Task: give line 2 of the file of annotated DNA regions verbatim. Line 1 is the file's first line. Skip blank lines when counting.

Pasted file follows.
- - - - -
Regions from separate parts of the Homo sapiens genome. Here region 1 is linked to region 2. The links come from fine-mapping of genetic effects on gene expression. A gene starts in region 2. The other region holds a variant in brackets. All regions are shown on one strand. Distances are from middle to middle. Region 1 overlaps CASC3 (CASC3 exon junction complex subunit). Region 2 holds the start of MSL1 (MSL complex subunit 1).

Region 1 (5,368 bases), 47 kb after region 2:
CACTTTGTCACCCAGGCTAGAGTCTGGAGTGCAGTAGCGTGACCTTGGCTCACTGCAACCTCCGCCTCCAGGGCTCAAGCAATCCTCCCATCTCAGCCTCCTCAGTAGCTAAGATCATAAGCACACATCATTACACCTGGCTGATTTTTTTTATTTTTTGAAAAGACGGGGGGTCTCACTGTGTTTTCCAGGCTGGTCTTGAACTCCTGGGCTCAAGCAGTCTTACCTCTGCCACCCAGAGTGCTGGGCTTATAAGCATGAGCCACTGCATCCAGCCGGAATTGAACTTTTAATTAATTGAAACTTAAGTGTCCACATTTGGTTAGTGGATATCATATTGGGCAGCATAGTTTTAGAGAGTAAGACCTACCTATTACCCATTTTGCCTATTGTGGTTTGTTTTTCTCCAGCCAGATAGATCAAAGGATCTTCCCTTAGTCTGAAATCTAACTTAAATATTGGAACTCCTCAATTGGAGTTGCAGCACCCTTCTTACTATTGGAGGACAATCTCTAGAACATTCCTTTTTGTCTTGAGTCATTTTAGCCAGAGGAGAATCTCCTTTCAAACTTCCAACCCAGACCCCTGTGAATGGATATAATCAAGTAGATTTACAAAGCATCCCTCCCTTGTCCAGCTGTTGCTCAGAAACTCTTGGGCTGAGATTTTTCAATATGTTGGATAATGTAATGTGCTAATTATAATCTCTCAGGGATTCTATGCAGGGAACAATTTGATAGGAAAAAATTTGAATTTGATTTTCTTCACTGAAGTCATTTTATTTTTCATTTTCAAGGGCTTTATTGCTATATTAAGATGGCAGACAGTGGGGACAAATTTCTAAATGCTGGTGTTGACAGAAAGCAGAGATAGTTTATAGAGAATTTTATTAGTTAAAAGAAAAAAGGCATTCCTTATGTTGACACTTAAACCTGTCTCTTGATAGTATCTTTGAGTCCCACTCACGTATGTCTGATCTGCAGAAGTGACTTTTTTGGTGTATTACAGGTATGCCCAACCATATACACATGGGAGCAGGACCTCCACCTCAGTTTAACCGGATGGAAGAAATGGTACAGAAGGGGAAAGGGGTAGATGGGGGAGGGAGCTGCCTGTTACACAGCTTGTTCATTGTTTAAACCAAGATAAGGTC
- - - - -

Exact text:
Region 1 (5,368 bases), 47 kb after region 2: